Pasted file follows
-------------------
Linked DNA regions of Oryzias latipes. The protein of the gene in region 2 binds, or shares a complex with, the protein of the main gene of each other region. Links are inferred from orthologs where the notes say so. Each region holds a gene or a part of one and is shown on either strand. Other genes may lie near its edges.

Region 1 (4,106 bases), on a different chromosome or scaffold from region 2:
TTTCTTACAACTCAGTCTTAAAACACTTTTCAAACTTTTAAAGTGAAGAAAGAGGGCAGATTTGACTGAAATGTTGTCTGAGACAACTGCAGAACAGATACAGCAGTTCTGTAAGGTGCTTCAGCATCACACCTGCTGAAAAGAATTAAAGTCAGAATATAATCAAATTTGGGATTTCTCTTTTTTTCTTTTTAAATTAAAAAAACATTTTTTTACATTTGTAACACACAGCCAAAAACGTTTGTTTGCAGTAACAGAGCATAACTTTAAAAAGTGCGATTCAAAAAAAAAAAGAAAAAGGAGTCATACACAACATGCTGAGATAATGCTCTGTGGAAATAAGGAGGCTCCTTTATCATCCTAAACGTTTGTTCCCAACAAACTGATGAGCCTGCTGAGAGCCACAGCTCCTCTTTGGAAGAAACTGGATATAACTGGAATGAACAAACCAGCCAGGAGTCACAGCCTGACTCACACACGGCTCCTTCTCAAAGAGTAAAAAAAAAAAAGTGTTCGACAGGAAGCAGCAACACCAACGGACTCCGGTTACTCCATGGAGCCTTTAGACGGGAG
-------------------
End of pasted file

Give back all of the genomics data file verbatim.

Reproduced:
Linked DNA regions of Oryzias latipes. The protein of the gene in region 2 binds, or shares a complex with, the protein of the main gene of each other region. Links are inferred from orthologs where the notes say so. Each region holds a gene or a part of one and is shown on either strand. Other genes may lie near its edges.

Region 1 (4,106 bases), on a different chromosome or scaffold from region 2:
TTTCTTACAACTCAGTCTTAAAACACTTTTCAAACTTTTAAAGTGAAGAAAGAGGGCAGATTTGACTGAAATGTTGTCTGAGACAACTGCAGAACAGATACAGCAGTTCTGTAAGGTGCTTCAGCATCACACCTGCTGAAAAGAATTAAAGTCAGAATATAATCAAATTTGGGATTTCTCTTTTTTTCTTTTTAAATTAAAAAAACATTTTTTTACATTTGTAACACACAGCCAAAAACGTTTGTTTGCAGTAACAGAGCATAACTTTAAAAAGTGCGATTCAAAAAAAAAAAGAAAAAGGAGTCATACACAACATGCTGAGATAATGCTCTGTGGAAATAAGGAGGCTCCTTTATCATCCTAAACGTTTGTTCCCAACAAACTGATGAGCCTGCTGAGAGCCACAGCTCCTCTTTGGAAGAAACTGGATATAACTGGAATGAACAAACCAGCCAGGAGTCACAGCCTGACTCACACACGGCTCCTTCTCAAAGAGTAAAAAAAAAAAAGTGTTCGACAGGAAGCAGCAACACCAACGGACTCCGGTTACTCCATGGAGCCTTTAGACGGGAG